An Examination of the Effect of Inquiry and Auditor Type on...
    research summary posted October 31, 2013 by Jennifer M Mueller-Phillips, tagged 06.0 Risk and Risk Management, Including Fraud Risk, 06.01 Fraud Risk Assessment 
    Title:
    An Examination of the Effect of Inquiry and Auditor Type on Reporting Intentions for Fraud
    Practical Implications:

    This study implies that there could be a significant relationship between inquiries performed by internal and external auditors and the auditor’s effectiveness in preventing and detecting fraud.  However, because of the many controlled factors in this experiment would not exist in a real world scenario, further research is necessary to assess the validity of these implications. If found to be effective, these inquiries could become a low cost audit tool to identify fraud.

    For more information on this study, please contact Steven E. Kaplan.
     

    Citation:

    Kaplan, S.E., K. Pope, and J.A. Samuels. 2011. An Examination of the Effect of Inquiry and Auditor Type on Reporting Intentions for Fraud. Auditing: A Journal of Practice and Theory. 30 (4): 29-49.

  • Jennifer M Mueller-Phillips
    An Examination of the Effects of Managerial Procedural...
    research summary posted February 17, 2016 by Jennifer M Mueller-Phillips, tagged 06.0 Risk and Risk Management, Including Fraud Risk, 06.01 Fraud Risk Assessment, 14.0 Corporate Matters, 14.02 Corporate Whistle Blowers 
    Title:
    An Examination of the Effects of Managerial Procedural Safeguards, Managerial Likeability, and Type of Fraudulent Act on Intentions to Report Fraud to a Manager.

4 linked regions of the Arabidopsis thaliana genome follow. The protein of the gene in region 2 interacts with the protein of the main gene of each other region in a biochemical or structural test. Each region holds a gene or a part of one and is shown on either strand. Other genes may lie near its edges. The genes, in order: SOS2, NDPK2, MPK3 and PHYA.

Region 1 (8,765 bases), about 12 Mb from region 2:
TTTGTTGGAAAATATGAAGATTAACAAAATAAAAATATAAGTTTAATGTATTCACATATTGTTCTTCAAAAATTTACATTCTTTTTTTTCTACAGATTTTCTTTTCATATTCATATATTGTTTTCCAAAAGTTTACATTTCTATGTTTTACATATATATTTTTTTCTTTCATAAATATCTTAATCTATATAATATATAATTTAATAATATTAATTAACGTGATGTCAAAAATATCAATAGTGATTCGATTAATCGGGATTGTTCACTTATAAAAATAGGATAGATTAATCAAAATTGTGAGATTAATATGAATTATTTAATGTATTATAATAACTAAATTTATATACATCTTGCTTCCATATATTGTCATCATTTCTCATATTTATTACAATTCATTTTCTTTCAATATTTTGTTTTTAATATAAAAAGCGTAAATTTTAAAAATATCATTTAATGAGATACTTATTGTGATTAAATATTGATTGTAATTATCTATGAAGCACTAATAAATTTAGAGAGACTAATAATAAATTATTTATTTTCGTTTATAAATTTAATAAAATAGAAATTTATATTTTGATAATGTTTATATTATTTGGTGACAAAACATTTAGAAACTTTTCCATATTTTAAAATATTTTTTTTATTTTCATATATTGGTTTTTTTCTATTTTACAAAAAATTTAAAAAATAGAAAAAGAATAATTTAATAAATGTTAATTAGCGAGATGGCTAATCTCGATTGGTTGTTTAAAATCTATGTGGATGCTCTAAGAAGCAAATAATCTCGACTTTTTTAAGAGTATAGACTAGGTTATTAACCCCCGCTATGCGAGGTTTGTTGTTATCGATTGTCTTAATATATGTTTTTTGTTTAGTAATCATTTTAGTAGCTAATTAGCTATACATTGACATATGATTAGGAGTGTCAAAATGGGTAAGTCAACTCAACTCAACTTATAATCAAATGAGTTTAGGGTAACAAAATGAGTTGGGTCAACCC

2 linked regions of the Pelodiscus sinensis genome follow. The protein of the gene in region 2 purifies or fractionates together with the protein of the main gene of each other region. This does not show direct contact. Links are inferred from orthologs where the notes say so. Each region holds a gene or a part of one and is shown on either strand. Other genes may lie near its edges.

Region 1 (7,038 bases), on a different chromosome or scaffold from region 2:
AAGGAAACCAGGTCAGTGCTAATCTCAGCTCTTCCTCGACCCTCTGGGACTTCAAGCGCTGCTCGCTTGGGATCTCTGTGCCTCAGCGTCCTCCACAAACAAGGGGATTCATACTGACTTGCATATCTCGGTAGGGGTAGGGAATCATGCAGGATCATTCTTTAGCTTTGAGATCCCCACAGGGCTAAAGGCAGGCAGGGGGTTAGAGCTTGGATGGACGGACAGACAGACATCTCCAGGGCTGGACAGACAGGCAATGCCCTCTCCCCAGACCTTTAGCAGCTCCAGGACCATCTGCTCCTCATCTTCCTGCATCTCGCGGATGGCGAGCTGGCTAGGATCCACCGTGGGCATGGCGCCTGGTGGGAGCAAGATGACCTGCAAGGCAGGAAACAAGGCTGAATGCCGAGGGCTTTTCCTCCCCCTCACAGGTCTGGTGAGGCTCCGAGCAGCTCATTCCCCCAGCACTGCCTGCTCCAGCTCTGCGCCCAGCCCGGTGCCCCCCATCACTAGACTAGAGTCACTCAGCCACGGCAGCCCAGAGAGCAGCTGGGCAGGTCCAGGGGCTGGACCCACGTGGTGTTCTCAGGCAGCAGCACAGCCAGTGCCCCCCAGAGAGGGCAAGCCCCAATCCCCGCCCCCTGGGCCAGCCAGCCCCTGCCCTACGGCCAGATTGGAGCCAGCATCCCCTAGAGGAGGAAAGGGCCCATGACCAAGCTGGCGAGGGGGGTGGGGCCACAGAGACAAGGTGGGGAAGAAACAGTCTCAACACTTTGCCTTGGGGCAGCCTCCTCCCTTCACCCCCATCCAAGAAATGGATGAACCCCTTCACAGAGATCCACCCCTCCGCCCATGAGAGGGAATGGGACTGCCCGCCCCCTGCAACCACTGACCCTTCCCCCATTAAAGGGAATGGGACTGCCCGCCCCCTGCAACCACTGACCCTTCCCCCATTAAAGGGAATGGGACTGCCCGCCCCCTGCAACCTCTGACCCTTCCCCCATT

Practical Implications:

    This study provides evidence that whistleblowers take report recipient individual differences (i.e., managerial likeability) into account when making reporting decisions. In addition, this is despite that fact that, eventually, the investigation and resolution will involve multiple organizational members. Further, the results highlight the benefits of managerial likeability: employees have higher reporting intentions when faced with a likeable manager than one who is unlikeable.

    Secondly, this study finds that employees have higher reporting intentions when the fraud involves misappropriation of assets as opposed to fraudulent financial reporting, possibly because employees see fraudulent financial reporting as benefiting the organization as a whole, while misappropriation of assets benefits a single employee to the detriment of the organization.

    Finally, the authors suggest that findings indicating that the strength of managerial procedural safeguards to not influence reporting intent could be a result of poor manipulations and need to be further investigated.

    Citation:

    Kaplan, S. E., K. R. Pope, and J. A. Samuels. 2015. An Examination of the Effects of Managerial Procedural Safeguards, Managerial Likeability, and Type of Fraudulent Act on Intentions to Report Fraud to a Manager. Behavioral Research in Accounting 27 (2): 77-94.

  • Jennifer M Mueller-Phillips
    An Examination of the Legal Liability Associated with...
    research summary posted November 10, 2014 by Jennifer M Mueller-Phillips, tagged 06.0 Risk and Risk Management, Including Fraud Risk, 06.09 Litigation Risk, 11.0 Audit Quality and Quality Control, 11.01 Supervision and Review – Effectiveness 
    Title:
    An Examination of the Legal Liability Associated with Outsourcing and Offshoring Audit Procedures
    Practical Implications: